Difference between Rusts and Smuts

The rusts and smuts are perhaps the most economically important fungal plant pathogens.
Rusts: A plant disease caused by a fungus of the class uredinomycetes. The characteristic symptom is the development of spots or pustules bearing masses of powdery spores which are usually rust coloured, yellow, or brown. Infected plants may also show distortions or gall like also distortions or gall like swellings.
Smuts: A plant disease caused by a fungus of the order Ustilaginales. Many types of plant can be affected, but smuts are particularly important in cereals and other grasses. The symptoms include the formation of masses of lack soot like spores and infected plants often show some degrees of distortions.
Rusts vs Smuts
Stem rust (Puccinia graminis) on wheat stem and leaves
Bermuda grass smut (Ustilago cynodotis) on flowers
Common name given because of the “rusty” appearance caused by disease, in urediospore stage. Many species parasitic on grain crops. Characterized by lack of fruiting bodies, formation of basidia and basidiospores from germination of teliospores and having as many as five spore stages and two hosts, e.g., Puccinia graminis (=Wheat Rust) Common name given because of the black, powdery appearance of infected host plants, in teliospore stage. Many species parasitic on grain crops.
Wheat rusts are heteroecious and others are autoecious
All smuts are autoecious
The rusts are intecellular and obtain their nutrition by means of haustoria.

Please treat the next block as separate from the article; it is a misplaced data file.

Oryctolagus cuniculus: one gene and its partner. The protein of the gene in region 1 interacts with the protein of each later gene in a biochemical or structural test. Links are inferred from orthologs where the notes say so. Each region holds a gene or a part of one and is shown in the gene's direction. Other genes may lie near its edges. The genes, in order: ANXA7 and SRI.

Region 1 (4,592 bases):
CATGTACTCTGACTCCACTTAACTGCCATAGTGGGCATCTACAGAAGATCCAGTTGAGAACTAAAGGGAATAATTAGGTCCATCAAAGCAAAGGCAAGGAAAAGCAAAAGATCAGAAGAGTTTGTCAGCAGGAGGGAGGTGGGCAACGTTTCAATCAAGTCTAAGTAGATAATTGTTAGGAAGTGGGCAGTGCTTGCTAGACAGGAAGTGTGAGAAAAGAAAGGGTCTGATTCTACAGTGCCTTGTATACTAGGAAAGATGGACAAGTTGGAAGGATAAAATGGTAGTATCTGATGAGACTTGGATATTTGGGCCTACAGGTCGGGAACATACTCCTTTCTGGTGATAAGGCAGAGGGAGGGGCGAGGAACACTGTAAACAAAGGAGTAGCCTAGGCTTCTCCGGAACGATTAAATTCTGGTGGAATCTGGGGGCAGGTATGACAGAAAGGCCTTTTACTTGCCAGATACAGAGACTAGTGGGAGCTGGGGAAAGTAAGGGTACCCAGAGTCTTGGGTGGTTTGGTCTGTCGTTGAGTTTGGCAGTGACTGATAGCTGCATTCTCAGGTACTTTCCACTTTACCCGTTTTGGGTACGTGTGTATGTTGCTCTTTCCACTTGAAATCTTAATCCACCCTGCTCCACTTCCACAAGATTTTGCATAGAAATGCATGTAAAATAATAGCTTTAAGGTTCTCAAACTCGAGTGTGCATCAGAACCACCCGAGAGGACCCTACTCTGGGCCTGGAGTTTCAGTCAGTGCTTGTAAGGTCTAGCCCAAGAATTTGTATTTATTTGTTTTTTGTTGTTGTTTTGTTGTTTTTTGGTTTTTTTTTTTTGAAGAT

Clamp connections on the secondary mycelium are rare.
The smuts may be intercellular or intracellular (U.maydis). Haustoria are present.
Clamp connections are common.
The dikaryotic mycelium produces three kinds of binucleated spores; uredospores and teleutospores on the primary host and aeciospores on the alternate host.
It produces only one kind of binucleate spores called the smut pores which are comparable to the teleutospores of rusts.
The teleutospores are developed from the terminal cells of the mycelium.
Smut spores are formed from the intercalary cells.
The teleutospores are stalked, two celled and each cell is binuclate.
The brand spores (teleutospores) are uninuclear and binucleate.
Each cell of the two celled teleutospores produces an epibasidium which bears four basidiospores. They are borne on sterigmata and are discharged violently by the water drop method.
The single celled, brand spore which is equivalent to teleutospores, germinates to produce a single epibasidium which bears a varible number of basidiospores. They are not borne on the sterigmata nor are they discharges violently.

Aeciospore: One of five spore stages in some rusts fungi, e.g., Puccinia graminis. Spore stage produced on lower surface of Barberry leaves.
Teliospore: One of five spore stages in some rusts fungi, e.g., Puccinia graminis.
Urediospore: One of five spore stages in some rusts fungi, e.g., Puccinia graminis.
Spermatia: Element of spermogonium, in rust fungi. May be thought of as male portion of life cycle. Spore-like structures that is carried to receptive hyphae, by flies, in Wheat Rust. The mixing of the two different nuclei provides the continual genetic variation in the rusts that has made them difficult to with breeding of resistant varieties of Wheat.

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